Tiling the Tower

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The tower is not symmetrical which poses a ‘nice’ problem when building its roof, filling in the beams and laying the tiling.  I’ve used Richard Stacey Versi-Tiles, a reversible cardboard tile covered in a clay slip so that it has texture.  I chose these rather than full clay for various reasons:  much, much easier to trim, lightweight and less cost.

The tiles come with yellow spotting on the darker side, giving some look of lichen etc, but I’ve rubbed in various colours of soft pastels to add a further blending.

The images have a wet look as they were taken when a coat of matte varnish had just been added.  Have varnished to give a harder finish to the tiling so that they might withstand the various knocks and bangs I’m bound to administer as the work goes along.

theinfill – Medieval, Tudor and Jacobean dolls house blog – tiling a roof with Richard Stacey Vari-tiles.

theinfill – Medieval, Tudor and Jacobean dolls house blog – tiling a roof with Richard Stacey Vari-tiles.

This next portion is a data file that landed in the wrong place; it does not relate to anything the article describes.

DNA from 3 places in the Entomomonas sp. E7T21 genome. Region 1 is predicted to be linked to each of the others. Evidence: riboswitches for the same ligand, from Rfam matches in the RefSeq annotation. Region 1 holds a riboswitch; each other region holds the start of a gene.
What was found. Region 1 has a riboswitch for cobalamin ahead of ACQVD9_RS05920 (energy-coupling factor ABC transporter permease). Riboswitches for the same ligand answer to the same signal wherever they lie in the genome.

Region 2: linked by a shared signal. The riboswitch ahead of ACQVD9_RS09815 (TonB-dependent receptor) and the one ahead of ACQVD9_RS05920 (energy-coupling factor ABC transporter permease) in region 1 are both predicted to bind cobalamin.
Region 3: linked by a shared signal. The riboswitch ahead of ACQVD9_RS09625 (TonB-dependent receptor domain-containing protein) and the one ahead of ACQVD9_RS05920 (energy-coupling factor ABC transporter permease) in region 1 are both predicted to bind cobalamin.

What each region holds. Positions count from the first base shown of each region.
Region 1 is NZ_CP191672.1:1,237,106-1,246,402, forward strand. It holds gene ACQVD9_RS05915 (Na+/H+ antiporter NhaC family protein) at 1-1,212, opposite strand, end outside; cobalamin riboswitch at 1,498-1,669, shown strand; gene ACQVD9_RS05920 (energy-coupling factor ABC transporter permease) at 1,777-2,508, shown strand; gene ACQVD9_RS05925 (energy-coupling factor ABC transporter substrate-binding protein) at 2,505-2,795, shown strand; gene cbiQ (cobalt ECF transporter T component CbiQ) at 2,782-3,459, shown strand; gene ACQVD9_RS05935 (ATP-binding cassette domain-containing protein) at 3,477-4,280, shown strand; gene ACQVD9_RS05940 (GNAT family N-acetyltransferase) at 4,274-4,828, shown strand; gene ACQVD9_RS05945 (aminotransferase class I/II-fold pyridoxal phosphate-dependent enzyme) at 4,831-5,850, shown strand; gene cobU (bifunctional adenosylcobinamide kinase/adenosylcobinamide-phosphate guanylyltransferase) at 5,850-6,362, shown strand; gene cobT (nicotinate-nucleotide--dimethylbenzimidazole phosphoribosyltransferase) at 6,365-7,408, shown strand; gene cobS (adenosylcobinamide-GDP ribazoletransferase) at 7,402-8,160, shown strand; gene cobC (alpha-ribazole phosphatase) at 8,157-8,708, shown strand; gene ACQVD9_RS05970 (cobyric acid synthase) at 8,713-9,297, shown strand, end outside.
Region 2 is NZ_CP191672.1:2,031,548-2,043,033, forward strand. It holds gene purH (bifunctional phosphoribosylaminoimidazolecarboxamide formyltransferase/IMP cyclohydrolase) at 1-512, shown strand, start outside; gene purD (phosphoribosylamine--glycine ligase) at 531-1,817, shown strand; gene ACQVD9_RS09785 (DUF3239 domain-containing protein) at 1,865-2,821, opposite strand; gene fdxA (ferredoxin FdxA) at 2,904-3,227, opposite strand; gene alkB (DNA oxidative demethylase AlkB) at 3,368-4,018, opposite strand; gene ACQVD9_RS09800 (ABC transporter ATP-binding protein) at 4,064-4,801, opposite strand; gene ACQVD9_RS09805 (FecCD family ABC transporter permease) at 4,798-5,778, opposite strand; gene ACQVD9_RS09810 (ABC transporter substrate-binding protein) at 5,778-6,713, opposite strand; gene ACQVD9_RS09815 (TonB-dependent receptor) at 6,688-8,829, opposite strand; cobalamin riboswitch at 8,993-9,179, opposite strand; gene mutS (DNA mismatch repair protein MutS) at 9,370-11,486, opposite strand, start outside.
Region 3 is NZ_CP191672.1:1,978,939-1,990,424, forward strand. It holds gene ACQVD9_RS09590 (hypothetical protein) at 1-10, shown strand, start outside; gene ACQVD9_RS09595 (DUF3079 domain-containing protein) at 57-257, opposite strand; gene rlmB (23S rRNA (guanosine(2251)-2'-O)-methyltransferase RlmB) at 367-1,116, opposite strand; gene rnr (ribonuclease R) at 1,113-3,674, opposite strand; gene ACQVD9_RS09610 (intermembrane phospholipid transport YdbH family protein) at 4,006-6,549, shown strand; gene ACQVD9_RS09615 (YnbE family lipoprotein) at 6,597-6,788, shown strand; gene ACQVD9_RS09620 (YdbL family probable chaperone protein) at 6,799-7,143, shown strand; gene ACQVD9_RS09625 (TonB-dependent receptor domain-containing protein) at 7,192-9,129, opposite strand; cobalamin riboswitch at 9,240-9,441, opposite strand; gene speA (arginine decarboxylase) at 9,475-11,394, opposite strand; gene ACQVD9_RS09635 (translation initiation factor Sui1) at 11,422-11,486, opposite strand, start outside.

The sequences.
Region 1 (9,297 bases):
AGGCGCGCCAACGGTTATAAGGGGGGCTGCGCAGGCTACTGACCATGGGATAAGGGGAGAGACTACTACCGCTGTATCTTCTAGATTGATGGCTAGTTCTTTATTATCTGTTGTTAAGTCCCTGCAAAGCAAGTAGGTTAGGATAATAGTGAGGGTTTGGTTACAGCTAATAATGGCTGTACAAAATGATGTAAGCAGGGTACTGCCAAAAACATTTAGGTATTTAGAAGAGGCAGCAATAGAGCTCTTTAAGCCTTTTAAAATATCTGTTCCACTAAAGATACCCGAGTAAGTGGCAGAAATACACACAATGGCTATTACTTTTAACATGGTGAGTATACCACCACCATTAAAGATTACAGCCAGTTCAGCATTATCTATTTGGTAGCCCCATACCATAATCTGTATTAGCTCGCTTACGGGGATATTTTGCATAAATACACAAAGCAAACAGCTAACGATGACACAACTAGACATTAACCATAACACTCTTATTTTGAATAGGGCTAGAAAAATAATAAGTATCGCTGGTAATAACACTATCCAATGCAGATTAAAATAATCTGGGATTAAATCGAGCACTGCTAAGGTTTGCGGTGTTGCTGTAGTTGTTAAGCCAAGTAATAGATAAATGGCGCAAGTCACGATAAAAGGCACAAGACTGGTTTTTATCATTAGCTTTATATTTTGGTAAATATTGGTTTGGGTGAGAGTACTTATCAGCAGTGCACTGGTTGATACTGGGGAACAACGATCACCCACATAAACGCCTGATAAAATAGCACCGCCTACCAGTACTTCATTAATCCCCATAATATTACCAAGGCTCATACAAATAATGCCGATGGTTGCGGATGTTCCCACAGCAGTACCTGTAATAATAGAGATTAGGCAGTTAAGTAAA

Greens and yellows rubbed in along with greys, and tiles damaged and slipping all over the place. (Excess varnish was removed after the photo)

theinfill – Medieval, Tudor and Jacobean dolls house blog – tiling a roof with Richard Stacey Vari-tiles.

Having decided that I couldn’t be trusted with real lead for the flashings, I’ve used cardboard drag-painted grey and pewter with a little darker pastel thrown in for good measure.

theinfill – Medieval, Tudor and Jacobean dolls house blog – tiling a roof with Richard Stacey Vari-tiles.

Long shot showing relationship to chimney stack more fully

If the so-called matte finish dries too shiny I might take a fine piece of sandpaper to it at some point.  Will probably wait till have more of the tiling in place before making that judgement.  Somewhere between 280 and 300 tiles used.

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4 responses »

    • That’s v kind of you 🙂 Talc, yes, I’ve thunk thereon and wondered if it might turn it all a lighter shade of pale. What do you think? Have a go and discover? Well, at least it might smell nice and the talc would be fairly easily removable.

      Am hoping, at some point, to stick a bit of greenery in the nooks and crannies, creating a small hanging gardens here and there in the damp and clogged areas. Best try the talc first.

      Thanks so much for dropping by and for the lovely comment.

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